Golang: Pointer

By Xah Lee. Date: . Last updated: .

Go has pointers. A pointer holds the memory address of a variable.

The purpose of pointer is mostly for speeding up computation.

For example, when you call a function

var x=3; f(x)

golang will make a copy of x, and pass it to f. If you change x in f, it does not change the variable x defined outside of it.

package main

import "fmt"

func main() {

    var x = 3

    var f = func(x int) int {
        x = 4
        return x
    }

    fmt.Printf("%v\n", f(x)) // 4
    fmt.Printf("%v\n", x)    // 3

}

However, making a copy would slow things down.

So, you have “pointers”. Think of it as address of the variable.

When you pass the address of a variable to a function, the function doesn't make a copy.

However, now if you modify x, the variable outside of f will also be modified.

package main

import "fmt"

func main() {

    var x = 3

    var f = func(x *int) int {
        *x = 4
        return *x
    }

    fmt.Printf("%v\n", f(&x)) // 4
    fmt.Printf("%v\n", x)     // 4

}

Syntax for Pointer Type

If a type name is type, then the syntax for pointer type of that type is just *type

For example:

package main

import "fmt"

func main() {

    // declare a var, named t, of type int
    var t int

    // assign value to t
    t = 3

    // declare a var, named tp, of pointer type of t
    var tp *int

    // get a pointer to t. Or, think of it as address of t
    tp = &t

    // print their type
    fmt.Printf("%T\n", t)  // int
    fmt.Printf("%T\n", tp) // *int
}

Get Pointer of a Variable

&var_name → return a pointer of variable named var_name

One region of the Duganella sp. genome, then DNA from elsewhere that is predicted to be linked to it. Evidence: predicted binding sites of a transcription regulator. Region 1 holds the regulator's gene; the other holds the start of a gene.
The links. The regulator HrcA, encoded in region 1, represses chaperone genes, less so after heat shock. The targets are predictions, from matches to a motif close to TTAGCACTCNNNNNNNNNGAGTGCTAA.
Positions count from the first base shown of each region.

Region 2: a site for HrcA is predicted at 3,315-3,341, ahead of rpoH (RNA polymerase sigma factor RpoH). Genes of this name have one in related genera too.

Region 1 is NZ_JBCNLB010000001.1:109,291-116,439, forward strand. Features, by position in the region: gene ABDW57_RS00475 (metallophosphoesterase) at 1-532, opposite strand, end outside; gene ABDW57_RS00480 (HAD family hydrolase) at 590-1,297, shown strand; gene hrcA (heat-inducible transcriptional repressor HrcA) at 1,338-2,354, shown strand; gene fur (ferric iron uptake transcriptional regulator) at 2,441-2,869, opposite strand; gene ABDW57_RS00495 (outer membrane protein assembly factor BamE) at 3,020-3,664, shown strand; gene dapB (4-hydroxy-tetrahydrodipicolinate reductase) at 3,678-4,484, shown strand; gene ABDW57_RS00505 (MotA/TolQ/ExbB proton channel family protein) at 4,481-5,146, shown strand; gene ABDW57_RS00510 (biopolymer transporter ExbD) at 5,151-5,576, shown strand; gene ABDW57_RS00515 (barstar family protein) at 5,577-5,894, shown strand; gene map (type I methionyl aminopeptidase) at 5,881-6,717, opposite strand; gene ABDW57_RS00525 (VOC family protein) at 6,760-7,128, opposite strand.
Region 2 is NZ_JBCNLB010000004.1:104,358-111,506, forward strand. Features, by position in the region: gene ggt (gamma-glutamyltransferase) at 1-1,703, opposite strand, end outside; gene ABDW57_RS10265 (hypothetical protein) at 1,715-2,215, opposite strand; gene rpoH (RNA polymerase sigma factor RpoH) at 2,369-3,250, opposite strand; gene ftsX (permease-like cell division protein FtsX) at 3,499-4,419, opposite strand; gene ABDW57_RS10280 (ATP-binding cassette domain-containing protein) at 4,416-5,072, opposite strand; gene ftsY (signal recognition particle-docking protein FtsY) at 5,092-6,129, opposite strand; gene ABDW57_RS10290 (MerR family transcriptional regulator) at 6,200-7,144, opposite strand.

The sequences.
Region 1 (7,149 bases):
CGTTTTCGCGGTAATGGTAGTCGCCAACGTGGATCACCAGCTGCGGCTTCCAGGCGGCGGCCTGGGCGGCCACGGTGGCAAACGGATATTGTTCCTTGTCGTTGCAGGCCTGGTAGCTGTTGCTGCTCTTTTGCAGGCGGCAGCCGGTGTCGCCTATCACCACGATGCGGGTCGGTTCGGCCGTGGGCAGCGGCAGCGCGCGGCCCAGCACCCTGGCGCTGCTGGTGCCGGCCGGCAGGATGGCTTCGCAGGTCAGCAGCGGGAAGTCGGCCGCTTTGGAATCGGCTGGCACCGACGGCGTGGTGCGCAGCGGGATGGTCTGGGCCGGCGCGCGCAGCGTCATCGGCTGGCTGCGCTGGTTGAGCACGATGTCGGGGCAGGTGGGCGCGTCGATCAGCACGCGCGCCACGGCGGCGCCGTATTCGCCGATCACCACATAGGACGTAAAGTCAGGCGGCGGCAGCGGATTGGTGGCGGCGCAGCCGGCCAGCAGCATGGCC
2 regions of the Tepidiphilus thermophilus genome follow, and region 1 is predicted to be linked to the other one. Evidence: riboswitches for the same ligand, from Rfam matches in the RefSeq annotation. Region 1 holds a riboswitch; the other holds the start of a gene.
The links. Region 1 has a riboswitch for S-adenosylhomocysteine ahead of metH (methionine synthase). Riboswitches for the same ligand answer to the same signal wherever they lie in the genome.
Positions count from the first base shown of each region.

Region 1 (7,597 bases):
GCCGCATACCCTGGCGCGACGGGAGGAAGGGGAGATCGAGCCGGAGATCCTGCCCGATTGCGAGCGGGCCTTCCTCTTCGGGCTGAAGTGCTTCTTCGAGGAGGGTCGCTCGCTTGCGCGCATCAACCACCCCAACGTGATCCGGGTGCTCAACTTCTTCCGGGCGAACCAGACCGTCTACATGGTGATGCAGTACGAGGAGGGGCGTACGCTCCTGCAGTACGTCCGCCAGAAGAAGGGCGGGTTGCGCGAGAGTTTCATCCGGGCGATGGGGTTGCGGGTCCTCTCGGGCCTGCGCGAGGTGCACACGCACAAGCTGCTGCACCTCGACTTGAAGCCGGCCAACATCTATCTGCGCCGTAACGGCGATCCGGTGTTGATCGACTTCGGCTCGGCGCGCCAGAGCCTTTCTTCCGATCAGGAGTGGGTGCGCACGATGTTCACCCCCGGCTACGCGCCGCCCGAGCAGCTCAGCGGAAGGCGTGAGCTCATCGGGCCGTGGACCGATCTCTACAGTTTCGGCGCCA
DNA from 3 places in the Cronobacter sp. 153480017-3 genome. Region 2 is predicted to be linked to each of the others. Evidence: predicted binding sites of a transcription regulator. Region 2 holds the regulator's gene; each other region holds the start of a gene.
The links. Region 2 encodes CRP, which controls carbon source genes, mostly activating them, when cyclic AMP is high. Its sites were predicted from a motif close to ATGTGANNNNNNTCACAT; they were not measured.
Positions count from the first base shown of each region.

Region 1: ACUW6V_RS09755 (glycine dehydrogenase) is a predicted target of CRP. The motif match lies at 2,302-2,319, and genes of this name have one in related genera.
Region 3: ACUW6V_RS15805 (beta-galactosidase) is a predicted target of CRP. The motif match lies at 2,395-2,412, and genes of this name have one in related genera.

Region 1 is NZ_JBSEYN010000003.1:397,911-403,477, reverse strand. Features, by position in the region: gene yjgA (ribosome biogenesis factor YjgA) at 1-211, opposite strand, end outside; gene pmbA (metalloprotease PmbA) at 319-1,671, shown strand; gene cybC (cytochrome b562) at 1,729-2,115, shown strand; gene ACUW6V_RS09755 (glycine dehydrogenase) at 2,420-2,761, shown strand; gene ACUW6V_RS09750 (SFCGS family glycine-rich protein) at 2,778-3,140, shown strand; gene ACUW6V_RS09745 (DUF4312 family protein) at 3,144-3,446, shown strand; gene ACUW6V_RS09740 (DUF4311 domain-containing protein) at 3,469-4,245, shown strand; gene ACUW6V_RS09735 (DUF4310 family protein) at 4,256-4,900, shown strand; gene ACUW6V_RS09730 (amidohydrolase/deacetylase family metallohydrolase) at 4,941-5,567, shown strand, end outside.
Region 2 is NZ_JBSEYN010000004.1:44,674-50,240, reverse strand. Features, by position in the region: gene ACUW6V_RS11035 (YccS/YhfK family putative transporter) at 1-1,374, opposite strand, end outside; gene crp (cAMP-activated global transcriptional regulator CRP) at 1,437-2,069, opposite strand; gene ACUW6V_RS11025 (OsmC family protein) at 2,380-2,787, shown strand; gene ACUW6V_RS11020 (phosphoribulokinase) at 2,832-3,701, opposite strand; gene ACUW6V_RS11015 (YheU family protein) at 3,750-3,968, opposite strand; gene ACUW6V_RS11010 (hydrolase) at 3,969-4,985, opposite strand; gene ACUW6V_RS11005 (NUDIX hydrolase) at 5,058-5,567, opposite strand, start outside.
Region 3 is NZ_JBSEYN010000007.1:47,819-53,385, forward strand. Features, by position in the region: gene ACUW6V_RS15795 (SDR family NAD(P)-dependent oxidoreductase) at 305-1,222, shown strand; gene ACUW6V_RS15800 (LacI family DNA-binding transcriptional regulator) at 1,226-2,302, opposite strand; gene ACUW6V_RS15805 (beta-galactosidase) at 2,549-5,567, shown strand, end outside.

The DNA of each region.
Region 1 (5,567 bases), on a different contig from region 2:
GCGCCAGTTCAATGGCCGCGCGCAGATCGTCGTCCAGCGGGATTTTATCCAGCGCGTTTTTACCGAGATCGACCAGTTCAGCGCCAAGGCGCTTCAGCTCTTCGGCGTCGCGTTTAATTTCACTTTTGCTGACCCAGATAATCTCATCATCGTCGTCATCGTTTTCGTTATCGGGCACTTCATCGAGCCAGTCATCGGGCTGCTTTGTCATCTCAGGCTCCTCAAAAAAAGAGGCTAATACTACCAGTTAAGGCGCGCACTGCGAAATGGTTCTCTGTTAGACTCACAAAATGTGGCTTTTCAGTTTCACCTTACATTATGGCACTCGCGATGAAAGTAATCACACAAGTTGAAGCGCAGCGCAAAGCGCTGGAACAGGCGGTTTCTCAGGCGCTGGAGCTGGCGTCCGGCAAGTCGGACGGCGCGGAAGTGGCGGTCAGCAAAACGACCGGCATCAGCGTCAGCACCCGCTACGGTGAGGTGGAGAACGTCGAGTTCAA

The & is called address operator.

package main

import "fmt"

func main() {

    var x = 3

    // address of a var
    fmt.Printf("%v\n", &x) // 0xc420014090

    // golang syntax
    fmt.Printf("%#v\n", &x) // (*int)(0xc420014090)

    // type of &x
    fmt.Printf("%T\n", &x) // *int
}

Get Pointer's Associate Variable's Value. (Dereferencing Pointer)

if x is a pointer, to get the value of the associated variable, use

*x

This is called “dereferencing pointer” or “pointer indirection”.

package main

import "fmt"

func main() {

    var x = 3

    var xp = &x
    fmt.Printf("%v\n", xp) // 0xc420014090

    var dxp = *xp
    fmt.Printf("%v\n", dxp) // 3

}

Example: Pointer to Struct

[see Golang: Struct]

package main

import "fmt"

type PP struct {
    x int
    y int
}

func main() {

    v := PP{1, 2}

    // get reference of v
    p := &v

    // set a field
    p.x = 999

    fmt.Printf("%#v\n", v) // main.PP{x:999, y:2}
}

Reference

The Go Programming Language Specification - The Go Programming Language#Pointer_types

The Go Programming Language Specification - The Go Programming Language#Address_operators

If you have a question, put $5 at patreon and message me.

Golang

  1. Compile, Run
  2. Package, Import
  3. Comment
  4. Print
  5. String
  6. Rune
  7. Variable
  8. Zero Value
  9. Constant
  10. If Then Else
  11. Switch/Case
  12. Loop
  13. Basic Types
  14. Array
  15. Slice
  16. Map
  17. Struct
  18. Function
  19. regexp
  20. Read File
  21. Write to File
  22. Walk Dir
  23. Check File Exist
  24. System Call
  25. Pointer
  26. Defer
  27. Random Number

Examples

  1. Validate Links
  2. Generate Sitemap

Reference

  1. Go Spec